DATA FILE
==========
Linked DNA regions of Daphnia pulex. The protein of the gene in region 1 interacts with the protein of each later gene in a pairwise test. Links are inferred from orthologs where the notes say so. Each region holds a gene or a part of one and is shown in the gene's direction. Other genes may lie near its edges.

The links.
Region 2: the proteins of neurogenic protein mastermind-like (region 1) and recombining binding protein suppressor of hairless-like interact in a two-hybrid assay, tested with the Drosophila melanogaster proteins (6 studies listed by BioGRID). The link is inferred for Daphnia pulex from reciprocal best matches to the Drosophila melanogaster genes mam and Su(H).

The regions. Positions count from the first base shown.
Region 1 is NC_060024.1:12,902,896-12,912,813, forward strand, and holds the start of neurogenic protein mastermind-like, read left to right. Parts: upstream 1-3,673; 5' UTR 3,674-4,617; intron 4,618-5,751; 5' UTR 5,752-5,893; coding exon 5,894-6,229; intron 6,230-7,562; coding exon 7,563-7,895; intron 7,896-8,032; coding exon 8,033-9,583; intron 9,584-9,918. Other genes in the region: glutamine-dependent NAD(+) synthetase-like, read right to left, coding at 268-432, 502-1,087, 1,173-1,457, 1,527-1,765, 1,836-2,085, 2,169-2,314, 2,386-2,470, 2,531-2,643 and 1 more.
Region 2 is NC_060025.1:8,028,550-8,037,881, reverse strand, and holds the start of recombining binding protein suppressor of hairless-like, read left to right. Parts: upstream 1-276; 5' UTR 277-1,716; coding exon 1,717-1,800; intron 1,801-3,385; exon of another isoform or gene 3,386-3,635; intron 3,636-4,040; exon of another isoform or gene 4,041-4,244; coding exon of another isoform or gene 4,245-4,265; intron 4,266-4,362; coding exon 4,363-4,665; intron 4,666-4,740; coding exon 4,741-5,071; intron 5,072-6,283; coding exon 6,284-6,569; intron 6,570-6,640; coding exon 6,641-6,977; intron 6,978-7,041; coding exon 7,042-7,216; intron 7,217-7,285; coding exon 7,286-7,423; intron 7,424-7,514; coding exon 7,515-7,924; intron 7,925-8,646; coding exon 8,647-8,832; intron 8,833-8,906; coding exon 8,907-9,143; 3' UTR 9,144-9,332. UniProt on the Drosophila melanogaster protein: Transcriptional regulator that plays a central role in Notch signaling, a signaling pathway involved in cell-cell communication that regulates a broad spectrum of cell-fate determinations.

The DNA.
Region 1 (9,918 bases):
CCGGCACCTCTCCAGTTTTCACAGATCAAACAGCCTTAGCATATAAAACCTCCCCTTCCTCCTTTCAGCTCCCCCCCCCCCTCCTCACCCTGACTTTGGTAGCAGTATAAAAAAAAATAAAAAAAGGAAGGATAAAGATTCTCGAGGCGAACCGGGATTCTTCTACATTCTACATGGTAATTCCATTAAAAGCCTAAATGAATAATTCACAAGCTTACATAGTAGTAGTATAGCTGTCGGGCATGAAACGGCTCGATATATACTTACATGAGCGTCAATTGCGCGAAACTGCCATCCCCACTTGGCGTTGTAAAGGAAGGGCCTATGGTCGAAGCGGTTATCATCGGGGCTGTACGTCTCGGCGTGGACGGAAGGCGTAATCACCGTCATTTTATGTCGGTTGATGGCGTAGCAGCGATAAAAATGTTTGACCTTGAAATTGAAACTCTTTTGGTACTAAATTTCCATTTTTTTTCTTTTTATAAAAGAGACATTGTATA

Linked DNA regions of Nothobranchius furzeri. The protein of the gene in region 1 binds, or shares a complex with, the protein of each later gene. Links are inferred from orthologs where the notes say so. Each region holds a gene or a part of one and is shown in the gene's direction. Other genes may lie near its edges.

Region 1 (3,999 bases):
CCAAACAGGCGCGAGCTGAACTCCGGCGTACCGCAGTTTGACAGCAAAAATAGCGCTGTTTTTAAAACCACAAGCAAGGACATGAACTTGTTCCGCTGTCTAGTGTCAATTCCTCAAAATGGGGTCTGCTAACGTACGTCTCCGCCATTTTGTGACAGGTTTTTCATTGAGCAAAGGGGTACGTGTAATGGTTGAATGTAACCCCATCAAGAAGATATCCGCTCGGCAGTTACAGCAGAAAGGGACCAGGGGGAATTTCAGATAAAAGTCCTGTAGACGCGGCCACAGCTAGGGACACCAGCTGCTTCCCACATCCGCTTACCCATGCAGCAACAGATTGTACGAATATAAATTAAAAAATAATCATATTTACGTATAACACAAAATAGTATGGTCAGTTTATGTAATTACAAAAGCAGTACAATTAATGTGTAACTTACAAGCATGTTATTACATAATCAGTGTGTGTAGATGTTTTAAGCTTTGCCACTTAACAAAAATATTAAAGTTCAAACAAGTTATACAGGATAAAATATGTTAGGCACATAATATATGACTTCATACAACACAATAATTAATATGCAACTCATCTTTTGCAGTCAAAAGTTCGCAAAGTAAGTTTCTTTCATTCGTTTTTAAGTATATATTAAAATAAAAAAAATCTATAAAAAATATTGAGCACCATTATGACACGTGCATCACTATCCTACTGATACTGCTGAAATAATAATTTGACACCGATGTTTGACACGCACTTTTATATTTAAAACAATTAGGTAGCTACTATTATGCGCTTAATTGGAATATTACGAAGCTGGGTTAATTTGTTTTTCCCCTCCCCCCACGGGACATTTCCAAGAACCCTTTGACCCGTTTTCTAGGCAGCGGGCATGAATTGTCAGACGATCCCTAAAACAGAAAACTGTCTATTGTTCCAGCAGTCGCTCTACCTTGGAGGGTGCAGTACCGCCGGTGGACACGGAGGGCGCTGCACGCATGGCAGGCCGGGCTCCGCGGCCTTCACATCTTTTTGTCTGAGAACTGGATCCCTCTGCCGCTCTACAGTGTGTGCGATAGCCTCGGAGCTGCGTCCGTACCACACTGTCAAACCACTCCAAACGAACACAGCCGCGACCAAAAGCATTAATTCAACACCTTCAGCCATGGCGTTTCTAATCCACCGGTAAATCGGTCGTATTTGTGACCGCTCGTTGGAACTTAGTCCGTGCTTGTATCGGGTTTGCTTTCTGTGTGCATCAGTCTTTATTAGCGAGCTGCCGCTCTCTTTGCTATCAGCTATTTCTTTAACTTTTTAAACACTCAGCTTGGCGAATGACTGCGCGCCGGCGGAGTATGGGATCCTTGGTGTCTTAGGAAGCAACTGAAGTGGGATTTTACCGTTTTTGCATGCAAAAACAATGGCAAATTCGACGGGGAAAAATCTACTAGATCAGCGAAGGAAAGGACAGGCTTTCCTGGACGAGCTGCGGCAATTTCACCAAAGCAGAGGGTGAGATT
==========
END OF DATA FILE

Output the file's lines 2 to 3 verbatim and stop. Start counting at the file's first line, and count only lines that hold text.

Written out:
The links.
Region 2: the proteins of neurogenic protein mastermind-like (region 1) and recombining binding protein suppressor of hairless-like interact in a two-hybrid assay, tested with the Drosophila melanogaster proteins (6 studies listed by BioGRID). The link is inferred for Daphnia pulex from reciprocal best matches to the Drosophila melanogaster genes mam and Su(H).